We recognize that increased penalties against employers who would knowingly hire undocumented workers must be part of any comprehensive reform package. There should be a safe harbor for good-faith mistakes, particularly if the employer must rely on government-provided data, such as a computer verification database.
7. Immigrant Labor is Essential to the Functioning of Many Service Industries and to the Overall Health of the U.S. Economy.
Employers of immigrants will tell you that these workers are some of their best and hardest-working employees, and, in many cases, that their business couldn't function without them.
In addition to landscaping and construction, reasonably priced and dependable immigrant labor is essential to restaurants, hotels, nursing homes, and scores of other businesses that need to fill jobs that Americans often don't want. Immigrant workers help keep large sectors of our economy functioning. They work hard and bring a self-starting, independent, and entrepreneurial spirit to America. Most studies show a net plus to the economy from immigrant labor with a small negative impact on those in the lowest paying jobs. These workers are helping to support our economy. Removing them would mean invading workplaces across America and disrupting business on an unprecedented scale.
The status quo is untenable, as it puts employers in a strange "don't ask, don't tell" situation where they can never be sure of their workforce, and only benefits smugglers, document fraud rings and employers who undercut their competition by breaking the law.
Landscape contractors who find it necessary to employ unskilled and semiskilled workers also find it difficult to function or grow when faced with continuing uncertainty over national immigration policy.
8. California Faces a Growing Shortage of Essential Labor.
We have an aging workforce and declining workforce participation, and job growth will continue in both higher skilled and lower skilled jobs. The landscaping industry relies in significant part on an immigrant labor force. Some of these jobs are seasonal and not attractive to American workers. Some are physically demanding or performed out in the weather. We have an aging domestic workforce, few younger Americans seeking jobs that require outdoor manual labor, and rising demand for the industry's products and services. The landscaping industry faces a real and growing shortage of workers.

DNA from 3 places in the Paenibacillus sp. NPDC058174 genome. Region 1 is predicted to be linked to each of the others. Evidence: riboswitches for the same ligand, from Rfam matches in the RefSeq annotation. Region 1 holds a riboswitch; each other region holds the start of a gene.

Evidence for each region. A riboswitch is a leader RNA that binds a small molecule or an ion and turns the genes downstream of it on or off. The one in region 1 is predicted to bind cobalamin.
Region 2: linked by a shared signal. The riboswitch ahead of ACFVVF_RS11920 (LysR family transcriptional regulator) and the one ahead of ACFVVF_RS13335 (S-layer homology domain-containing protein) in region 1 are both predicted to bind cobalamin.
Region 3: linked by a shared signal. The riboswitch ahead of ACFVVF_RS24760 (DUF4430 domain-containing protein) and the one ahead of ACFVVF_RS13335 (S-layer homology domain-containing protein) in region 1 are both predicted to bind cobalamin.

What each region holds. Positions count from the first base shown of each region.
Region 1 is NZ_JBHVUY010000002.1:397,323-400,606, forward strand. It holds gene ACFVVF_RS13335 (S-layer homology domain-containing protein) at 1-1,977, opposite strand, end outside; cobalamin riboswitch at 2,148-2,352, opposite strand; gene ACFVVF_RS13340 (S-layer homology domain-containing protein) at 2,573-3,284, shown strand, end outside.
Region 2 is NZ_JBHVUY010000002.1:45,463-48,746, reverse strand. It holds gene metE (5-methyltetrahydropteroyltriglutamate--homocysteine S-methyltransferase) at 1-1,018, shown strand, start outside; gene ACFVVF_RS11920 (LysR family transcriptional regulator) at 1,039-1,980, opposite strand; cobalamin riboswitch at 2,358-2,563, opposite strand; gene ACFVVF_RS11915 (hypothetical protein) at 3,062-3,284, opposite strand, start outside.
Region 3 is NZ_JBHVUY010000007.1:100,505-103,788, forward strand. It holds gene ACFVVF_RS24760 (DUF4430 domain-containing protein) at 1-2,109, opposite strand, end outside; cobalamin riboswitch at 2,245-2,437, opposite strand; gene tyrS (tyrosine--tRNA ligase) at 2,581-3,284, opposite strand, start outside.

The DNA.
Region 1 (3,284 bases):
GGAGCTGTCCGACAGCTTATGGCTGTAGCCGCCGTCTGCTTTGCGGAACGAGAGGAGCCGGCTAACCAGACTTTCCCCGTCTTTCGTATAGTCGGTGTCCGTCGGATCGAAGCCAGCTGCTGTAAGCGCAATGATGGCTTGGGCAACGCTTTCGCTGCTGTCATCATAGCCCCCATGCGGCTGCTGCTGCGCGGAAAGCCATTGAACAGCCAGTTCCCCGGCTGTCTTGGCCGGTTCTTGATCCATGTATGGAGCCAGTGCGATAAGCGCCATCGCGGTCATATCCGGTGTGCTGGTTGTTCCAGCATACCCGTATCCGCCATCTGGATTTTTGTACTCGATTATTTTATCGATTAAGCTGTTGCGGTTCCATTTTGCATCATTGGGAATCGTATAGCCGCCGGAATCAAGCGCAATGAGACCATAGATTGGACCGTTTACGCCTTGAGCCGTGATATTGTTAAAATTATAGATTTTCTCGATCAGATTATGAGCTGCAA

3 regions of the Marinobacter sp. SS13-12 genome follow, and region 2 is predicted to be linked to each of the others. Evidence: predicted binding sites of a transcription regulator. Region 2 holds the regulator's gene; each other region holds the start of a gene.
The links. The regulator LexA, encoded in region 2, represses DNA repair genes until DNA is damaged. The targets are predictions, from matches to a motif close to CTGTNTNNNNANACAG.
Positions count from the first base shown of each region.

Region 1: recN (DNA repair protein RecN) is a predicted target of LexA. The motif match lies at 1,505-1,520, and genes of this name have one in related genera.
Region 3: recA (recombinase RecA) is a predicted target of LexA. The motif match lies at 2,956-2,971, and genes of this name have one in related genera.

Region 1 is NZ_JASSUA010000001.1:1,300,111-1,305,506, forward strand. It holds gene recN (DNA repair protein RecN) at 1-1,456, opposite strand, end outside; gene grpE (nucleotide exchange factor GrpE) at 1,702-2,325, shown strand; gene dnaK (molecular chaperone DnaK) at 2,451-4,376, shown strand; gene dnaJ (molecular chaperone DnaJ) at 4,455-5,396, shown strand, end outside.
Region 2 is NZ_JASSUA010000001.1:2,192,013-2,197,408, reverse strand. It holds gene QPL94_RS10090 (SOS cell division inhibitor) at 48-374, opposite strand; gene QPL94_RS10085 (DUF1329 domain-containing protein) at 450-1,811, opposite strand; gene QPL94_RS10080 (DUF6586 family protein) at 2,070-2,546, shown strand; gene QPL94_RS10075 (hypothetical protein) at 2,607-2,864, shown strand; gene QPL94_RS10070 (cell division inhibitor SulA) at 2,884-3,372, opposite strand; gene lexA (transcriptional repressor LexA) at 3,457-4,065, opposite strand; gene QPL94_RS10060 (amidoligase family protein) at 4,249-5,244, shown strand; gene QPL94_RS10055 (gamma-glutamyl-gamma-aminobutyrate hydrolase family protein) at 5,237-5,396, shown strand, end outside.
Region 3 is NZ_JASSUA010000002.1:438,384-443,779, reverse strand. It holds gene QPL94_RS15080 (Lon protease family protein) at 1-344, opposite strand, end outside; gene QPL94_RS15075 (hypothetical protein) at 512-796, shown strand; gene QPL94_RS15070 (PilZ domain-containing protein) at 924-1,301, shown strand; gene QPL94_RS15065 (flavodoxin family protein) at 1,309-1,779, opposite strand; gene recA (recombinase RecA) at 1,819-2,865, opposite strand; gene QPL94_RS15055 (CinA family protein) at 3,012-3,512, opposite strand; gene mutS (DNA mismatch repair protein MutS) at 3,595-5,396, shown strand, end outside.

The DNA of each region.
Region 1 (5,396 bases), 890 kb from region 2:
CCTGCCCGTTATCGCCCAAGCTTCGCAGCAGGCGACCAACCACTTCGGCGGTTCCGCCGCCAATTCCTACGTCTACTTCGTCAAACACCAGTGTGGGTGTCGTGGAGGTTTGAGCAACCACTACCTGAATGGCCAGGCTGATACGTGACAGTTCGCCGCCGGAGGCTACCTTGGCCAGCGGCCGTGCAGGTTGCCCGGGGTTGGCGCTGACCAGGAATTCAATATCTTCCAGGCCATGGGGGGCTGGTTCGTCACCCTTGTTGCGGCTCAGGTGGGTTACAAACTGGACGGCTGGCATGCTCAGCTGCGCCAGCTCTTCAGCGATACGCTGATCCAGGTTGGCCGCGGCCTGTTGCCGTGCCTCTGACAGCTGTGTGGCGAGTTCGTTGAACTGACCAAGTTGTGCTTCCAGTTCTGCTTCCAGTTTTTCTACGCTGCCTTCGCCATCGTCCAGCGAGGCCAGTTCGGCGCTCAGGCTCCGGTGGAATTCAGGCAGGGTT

The American native-born workforce is increasingly unlikely to fill less-skilled jobs. Between 1994 and 2004, the proportion of the native-born labor force age 25 - 44 fell from 63.3 percent to 52.9 percent, while the proportion of native-born workers age 25 and older with a high school diploma or less fell from 44.3 percent to 37.8 percent. The younger workforce is both shrinking, and better educated. Given these demographic realities, we need to have a program that allows landscape contractors to utilize immigrant labor when U.S. workers are not available.
Paying higher wages to attract more workers is not the answer. The demographic projections show that job growth is outstripping the supply of workers. It's not just a matter of offering landscape workers more pay. Supply and demand play a role, but there is an upper limit to how much an employer can charge for their product or service, and thus there is an upper limit to what employers can pay their employees. There really are some jobs that U.S. workers just aren't willing to do at any reasonable price.
9. CLCA Supports an Expanded Temporary Worker Program.
In addition to realistically addressing the issue of undocumented workers already in the U.S., federal immigration reform legislation must allow reasonable opportunities for employers to access essential foreign laborers in the future.
The H-2B temporary worker programs now available to our industry have an unrealistic cap and other practical impediments to wider use. As a result, legal avenues for foreign workers to fill landscaping jobs provide only a miniscule percentage of the labor force. We support provisions in the immigration reform bill that will permit foreign nationals to enter the country temporarily to fill jobs that no American workers will take.